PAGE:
Each retinal ganglion cell has a receptive field that corresponds to input from part of the visual field (a small region of the retina). This receptive field is made up of information from one to 1000s of photoreceptors arranged in a "centre-surround" fashion (see diagram).

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"ON" and "OFF" cells

Receptive Fields

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[Exercise: draw a line down a sheet of paper; (1) light on left, dark on right; assuming that a constant illumination gives a net output of the centre-surround receptive field of zero, determine the net output at the border, for an "ON" centre retinal ganglion cell - as on the left in the diagram above. You will see that this retinal ganglion cell detects edges. (2) Now do the same for red on the left, green on the right, for a (+)green centre/(-)red surround retinal ganglion cell. You will find that this cell detects red/green edges].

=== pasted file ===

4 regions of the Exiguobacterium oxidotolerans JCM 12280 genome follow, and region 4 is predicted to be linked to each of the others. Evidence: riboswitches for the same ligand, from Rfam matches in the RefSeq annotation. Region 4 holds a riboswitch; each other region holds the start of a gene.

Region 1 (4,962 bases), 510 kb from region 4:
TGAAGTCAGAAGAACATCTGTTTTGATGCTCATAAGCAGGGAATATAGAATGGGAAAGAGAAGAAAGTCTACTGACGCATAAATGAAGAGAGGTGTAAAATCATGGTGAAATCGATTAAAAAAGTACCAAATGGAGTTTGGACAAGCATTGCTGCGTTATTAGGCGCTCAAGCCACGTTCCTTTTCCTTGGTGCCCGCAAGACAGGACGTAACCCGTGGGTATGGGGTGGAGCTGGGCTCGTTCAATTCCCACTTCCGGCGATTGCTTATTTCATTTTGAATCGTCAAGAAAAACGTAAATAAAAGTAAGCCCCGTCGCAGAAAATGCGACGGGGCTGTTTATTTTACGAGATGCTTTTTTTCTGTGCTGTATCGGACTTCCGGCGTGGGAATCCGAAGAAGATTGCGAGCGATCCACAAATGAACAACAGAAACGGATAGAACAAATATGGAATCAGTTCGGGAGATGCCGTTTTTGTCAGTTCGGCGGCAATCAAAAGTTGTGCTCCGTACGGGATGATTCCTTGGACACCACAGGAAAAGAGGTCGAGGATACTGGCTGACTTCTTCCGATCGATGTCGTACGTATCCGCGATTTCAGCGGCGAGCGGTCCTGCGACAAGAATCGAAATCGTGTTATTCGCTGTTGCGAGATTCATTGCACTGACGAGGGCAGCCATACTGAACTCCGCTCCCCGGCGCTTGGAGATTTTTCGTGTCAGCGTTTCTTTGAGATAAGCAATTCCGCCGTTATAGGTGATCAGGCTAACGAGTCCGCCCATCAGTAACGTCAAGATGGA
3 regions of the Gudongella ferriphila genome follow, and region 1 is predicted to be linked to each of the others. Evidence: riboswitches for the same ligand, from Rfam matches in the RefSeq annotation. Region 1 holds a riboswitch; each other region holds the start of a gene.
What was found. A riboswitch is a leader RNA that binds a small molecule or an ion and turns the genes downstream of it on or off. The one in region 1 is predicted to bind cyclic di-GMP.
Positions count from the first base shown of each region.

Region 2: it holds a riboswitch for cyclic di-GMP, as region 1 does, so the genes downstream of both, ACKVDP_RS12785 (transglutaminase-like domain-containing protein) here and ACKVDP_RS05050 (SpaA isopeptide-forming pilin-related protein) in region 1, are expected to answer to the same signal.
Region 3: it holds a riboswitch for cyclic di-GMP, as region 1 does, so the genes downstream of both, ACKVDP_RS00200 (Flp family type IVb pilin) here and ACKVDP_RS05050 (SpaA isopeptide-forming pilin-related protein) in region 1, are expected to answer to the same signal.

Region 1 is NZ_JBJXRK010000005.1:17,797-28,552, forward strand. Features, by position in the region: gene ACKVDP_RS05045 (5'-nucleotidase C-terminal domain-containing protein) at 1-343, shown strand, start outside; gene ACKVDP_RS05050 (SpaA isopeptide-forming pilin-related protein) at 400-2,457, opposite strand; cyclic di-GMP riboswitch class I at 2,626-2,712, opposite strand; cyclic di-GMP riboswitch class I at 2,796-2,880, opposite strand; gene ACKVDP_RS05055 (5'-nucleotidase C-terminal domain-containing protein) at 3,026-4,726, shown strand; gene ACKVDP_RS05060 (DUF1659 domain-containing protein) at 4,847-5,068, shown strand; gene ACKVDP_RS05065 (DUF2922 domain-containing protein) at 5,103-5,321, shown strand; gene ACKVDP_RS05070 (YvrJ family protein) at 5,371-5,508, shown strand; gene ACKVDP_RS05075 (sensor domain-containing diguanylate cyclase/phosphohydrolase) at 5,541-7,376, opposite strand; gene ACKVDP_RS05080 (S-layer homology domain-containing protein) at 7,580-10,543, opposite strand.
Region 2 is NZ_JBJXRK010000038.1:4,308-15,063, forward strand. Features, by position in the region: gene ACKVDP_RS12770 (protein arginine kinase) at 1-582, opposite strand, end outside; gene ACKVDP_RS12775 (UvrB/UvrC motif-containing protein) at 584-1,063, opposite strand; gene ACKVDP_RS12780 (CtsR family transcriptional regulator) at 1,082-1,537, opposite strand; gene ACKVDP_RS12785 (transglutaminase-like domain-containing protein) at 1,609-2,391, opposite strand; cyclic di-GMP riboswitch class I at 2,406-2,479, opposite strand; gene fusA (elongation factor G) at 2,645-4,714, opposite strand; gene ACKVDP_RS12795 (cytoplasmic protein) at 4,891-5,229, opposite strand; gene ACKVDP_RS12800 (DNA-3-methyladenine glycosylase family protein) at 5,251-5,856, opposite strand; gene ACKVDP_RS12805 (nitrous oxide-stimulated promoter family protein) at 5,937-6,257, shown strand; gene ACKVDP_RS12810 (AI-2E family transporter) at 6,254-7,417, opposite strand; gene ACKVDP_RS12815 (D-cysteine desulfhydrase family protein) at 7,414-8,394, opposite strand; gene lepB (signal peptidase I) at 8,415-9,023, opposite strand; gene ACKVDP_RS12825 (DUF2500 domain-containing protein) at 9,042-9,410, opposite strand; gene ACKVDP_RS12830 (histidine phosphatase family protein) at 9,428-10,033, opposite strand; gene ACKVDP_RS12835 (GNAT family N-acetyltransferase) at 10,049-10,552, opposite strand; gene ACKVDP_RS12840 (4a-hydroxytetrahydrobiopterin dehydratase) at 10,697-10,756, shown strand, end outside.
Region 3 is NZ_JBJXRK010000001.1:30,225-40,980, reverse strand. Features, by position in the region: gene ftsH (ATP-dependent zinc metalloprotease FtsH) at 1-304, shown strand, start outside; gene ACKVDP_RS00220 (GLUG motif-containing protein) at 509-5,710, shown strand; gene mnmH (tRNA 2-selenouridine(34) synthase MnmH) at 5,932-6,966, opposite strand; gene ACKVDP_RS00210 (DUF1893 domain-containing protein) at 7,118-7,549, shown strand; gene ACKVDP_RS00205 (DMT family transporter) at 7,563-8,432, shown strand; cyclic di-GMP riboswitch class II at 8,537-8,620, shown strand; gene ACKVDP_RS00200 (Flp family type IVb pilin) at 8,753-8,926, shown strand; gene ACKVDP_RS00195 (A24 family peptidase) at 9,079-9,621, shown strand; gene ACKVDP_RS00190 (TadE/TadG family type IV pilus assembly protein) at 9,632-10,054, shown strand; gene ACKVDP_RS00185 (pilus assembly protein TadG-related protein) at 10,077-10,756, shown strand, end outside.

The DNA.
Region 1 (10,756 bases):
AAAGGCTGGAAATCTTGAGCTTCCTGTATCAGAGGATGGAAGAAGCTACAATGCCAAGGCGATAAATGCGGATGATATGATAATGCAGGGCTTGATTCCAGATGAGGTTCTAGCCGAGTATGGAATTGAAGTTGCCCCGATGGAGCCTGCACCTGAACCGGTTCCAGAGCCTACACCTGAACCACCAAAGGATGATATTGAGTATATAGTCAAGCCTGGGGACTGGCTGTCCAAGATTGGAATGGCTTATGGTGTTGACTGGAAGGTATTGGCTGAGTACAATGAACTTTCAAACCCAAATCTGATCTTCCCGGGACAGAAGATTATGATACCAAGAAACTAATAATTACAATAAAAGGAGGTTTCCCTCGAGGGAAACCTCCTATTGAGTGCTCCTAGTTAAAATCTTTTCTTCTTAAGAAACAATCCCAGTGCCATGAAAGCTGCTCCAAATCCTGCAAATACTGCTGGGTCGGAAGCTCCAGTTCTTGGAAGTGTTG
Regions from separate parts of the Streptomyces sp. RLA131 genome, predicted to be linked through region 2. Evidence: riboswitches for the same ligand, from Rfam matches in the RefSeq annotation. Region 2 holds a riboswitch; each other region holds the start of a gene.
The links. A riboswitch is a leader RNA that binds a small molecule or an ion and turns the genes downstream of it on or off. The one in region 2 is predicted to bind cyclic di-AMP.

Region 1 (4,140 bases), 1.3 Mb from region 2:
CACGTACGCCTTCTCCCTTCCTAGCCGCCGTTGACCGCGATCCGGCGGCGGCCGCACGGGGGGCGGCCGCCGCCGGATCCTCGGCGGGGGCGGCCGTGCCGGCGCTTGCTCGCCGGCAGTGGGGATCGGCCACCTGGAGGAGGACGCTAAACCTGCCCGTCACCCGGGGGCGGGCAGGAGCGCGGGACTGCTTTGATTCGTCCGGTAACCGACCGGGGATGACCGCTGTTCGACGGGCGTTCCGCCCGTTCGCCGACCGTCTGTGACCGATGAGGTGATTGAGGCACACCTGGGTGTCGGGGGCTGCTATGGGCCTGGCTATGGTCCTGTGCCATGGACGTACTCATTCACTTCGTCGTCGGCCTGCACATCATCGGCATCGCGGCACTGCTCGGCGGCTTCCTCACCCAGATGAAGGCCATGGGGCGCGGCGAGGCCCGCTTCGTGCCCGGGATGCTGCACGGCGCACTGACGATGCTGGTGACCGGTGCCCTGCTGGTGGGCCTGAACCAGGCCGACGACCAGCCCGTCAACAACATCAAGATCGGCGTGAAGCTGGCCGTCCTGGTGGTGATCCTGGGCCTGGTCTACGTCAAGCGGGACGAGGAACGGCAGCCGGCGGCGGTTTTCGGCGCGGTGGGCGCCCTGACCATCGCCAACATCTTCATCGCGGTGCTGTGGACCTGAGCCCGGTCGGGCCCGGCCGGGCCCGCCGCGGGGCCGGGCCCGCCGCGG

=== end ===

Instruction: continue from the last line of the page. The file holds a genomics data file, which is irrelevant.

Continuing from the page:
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c. Movement; X (slow, high resolution) and Y (fast, low resolution) cells. These are different classes of retinal ganglion cells.

d. Luminance; W-cells are another class of retinal ganglion cells that may detect the absolute levels of luminance and be involved with the light reflex, i.e. pupil constriction/dilation (and the Edinger-Westphal nucleus).

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e. Depth; binocular vision. The visual field of each eye is slightly different. Fusion of the two images (in the cortex) confers the perception of depth. Cf. the stereoscope - an instrument presenting one, slightly different, image to each eye, give remarkable appearance of 3-D.

By analysing the visual image in terms of colour, form (edges), luminance, depth and movement, the retina has achieved a degree of pre-processing of the image before it leaves for the visual cortex via the optic nerve.


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SAMPLE EXAM QUESTIONS (for year 2 Medical Students):

Short answer

Reading list

"Human Physiology" by Vander, Sherman, Luciano

"The Senses" by Barlow and Mollon

"Neurophysiology" by R.H.S. Carpenter (editions 4 or 5)

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last update 6 Jan 2003